The fourth time, he wrenched backward. I went flying. Down we both went. My face turned ten shades of red. “What kind of step was that?” I staggered to my feet. This was not going well at all.
Riley apologized, and we started over. Honestly, how hard is a box-step waltz, for goodness’ sake? “One-two-three, one-two-three. One—”
On “one,” Riley stomped on top of my left foot. It hurt. A lot. Good thing we both had our working boots on, or I’m sure my foot would have been broke. “Good grief, Riley!” I stormed. “Are you trying to cripple me?”
He started laughing. “I’m never going to get it, Andi.”
“Oh, yes you are.”
April 15, 1886
Riley is never going to get it. Never. He’s too afraid of hurting me. He should be afraid. My right foot has uncountable bruises. He has tripped and fallen more times than you can shake a stick at. He is a clever young man. He can most likely teach a colt to dance and bow and count, but he can’t teach himself.
I have despaired of teaching him anything. I give up. No more dancing lessons. I’m sick to death of the “Blue Danube.” I hear it in my sleep.
May 26, 1886, 8am
It’s my birthday. Eighteen years old! In another month I’ll be Mrs. Riley Prescott. But I shall not be dancing at my wedding. Not for all the gold in California.
May 26, 1886, 4pm
Riley presented me with the very best gift I could ever receive for my birthday. (Well, maybe the second-best gift. A new saddle would have been most welcome, but oh, well.) He took my hand and led me to the barn. I figured a new saddle was soon to make an appearance.
But no. The entry area inside had been swept clean. “What are we doing here?” I had to ask.
“I’m presenting you with your birthday present, soon-to-be-wife.” He said it with a glint in his eye.
Hmmm . . . I was instantly on my guard.
“Shall I close my eyes?” I finally asked. At this point, even a new saddle blanket would have been a welcome present.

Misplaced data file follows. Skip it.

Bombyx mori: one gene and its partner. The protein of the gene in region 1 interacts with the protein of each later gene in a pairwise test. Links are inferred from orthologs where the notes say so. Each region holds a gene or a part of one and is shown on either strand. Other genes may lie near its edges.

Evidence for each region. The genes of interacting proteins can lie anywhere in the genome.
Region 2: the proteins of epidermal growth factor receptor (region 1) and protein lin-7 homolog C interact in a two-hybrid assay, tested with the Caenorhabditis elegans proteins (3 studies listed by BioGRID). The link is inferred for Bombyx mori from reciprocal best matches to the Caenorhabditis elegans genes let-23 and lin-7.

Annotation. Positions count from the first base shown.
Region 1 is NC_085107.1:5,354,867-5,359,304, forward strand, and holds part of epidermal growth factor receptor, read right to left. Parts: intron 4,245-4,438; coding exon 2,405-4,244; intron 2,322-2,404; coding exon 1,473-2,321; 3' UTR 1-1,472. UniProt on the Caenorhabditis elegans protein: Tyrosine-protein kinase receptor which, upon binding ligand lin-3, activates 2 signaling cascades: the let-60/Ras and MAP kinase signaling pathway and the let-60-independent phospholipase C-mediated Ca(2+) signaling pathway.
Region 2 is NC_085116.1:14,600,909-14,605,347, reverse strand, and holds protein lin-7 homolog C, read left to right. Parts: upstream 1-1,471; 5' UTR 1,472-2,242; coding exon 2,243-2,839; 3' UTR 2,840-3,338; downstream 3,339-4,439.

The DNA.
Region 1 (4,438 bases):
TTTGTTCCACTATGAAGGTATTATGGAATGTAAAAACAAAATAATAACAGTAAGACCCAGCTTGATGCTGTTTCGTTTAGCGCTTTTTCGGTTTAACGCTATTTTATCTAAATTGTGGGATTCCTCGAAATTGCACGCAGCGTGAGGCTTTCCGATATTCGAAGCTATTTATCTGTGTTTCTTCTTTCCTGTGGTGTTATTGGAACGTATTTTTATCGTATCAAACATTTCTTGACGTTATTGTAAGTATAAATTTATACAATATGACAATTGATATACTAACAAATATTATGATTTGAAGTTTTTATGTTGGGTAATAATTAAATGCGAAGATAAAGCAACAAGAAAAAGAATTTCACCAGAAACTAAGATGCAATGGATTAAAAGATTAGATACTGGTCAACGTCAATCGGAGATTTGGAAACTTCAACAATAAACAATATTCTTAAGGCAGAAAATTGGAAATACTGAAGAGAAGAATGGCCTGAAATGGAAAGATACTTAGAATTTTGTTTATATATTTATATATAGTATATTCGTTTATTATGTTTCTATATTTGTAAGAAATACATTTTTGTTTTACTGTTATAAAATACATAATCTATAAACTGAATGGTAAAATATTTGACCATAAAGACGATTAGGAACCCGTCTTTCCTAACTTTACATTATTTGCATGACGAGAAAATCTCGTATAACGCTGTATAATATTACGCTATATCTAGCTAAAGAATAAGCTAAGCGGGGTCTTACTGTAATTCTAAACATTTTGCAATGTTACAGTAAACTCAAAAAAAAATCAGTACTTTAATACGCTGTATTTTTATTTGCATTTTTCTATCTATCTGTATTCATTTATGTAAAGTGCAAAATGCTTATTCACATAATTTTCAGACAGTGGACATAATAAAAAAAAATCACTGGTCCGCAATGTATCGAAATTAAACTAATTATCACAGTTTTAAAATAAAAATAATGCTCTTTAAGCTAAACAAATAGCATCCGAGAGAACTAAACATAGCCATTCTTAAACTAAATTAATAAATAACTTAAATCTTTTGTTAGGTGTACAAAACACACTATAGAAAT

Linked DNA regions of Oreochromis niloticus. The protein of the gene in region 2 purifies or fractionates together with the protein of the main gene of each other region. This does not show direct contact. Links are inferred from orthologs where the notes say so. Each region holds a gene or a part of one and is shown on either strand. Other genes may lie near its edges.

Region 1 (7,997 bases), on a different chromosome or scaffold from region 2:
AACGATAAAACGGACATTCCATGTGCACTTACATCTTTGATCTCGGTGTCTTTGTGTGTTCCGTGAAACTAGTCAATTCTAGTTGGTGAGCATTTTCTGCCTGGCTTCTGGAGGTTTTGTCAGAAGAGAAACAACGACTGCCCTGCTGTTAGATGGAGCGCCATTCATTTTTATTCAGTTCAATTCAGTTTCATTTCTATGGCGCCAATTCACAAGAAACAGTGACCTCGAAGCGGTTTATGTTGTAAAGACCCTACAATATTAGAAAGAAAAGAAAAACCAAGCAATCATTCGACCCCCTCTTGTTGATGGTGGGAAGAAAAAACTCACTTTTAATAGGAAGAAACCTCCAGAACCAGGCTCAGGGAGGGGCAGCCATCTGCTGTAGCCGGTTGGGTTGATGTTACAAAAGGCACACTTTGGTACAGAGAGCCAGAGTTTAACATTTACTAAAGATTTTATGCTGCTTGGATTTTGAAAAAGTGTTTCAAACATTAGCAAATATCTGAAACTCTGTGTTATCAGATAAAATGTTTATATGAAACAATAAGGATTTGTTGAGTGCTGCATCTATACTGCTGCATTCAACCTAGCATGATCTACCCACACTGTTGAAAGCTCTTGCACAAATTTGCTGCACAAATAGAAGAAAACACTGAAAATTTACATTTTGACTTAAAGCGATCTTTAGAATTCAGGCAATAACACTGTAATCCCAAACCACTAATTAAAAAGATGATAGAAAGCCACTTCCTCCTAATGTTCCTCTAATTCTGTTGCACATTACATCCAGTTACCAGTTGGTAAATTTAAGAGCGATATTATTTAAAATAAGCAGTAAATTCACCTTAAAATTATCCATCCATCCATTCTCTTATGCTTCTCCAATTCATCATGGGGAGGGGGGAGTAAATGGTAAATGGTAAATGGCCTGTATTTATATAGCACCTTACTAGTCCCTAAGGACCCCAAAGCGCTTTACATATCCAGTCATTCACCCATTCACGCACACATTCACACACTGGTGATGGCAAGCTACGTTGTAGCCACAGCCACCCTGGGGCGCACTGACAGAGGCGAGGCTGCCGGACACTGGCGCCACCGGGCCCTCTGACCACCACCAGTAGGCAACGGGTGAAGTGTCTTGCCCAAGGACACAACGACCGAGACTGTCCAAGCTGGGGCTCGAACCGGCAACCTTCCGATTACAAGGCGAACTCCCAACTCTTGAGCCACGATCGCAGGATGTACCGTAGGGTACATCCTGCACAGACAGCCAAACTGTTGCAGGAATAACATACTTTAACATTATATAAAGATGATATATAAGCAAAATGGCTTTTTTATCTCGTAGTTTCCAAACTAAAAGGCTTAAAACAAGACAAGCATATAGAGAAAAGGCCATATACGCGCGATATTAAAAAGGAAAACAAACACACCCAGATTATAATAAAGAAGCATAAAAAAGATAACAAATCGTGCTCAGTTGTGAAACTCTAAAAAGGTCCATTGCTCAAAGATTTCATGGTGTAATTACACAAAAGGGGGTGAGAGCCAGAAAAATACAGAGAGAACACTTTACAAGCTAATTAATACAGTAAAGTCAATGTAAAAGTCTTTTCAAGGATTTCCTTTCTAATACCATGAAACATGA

Riley shook his head. Then, before I could take a breath, he bowed and asked, “May I have this next waltz, m’lady?”
“Not very funny,” I said. Just what I didn’t need on my birthday was a bruised foot.
“I’ll take that as a yes.” He started loudly humming the “Blue Danube Waltz” and nearly swung me off my feet.
I was shocked. Every step was rhythm perfect. He led me around inside the small barn area, humming the entire song (he knew it well by now). When he finally finished, he released me, bowed again, and rose. A grin nearly split his face.
I couldn’t breathe. “H-how . . . how did you learn to waltz?”
He cocked his head, and his face started to turn red. “Well, Andi, when I realized how much it meant to you that we should dance a wedding waltz, well”—he shrugged—“I decided I’d best get me another dancing instructor. One whose toes I couldn’t bruise quite so easily.”
I was stumped.
Riley folded his arms across his chest. “Chad taught me.”
My mouth dropped open. “Chad? And . . . and . . . you?”
Visions of those secret dancing lessons swirled around in my head. Oh, I would give a strongbox full of gold to have been a fly on the wall during those sessions.
A gush of laughter escaped from my throat. I couldn’t hold it back.
Riley’s hand clapped over my mouth. He leaned close to my ear and whispered, “If you ever let on to a soul—especially to Chad, I’ll . . . I’ll . . .”
I tore his hand away and burst into laughter, shaking my head. “I won’t. I promise. Because not only you would come after me, but Chad too. It will be our secret.”
Riley danced divinely at our wedding. Someday, I know he and Chad will be willing to share the secret of Riley’s dancing success. But probably not for a long, long time. And now, my tea is cold and I need a handkerchief, but I’ve had a lovely afternoon rereading this old entry.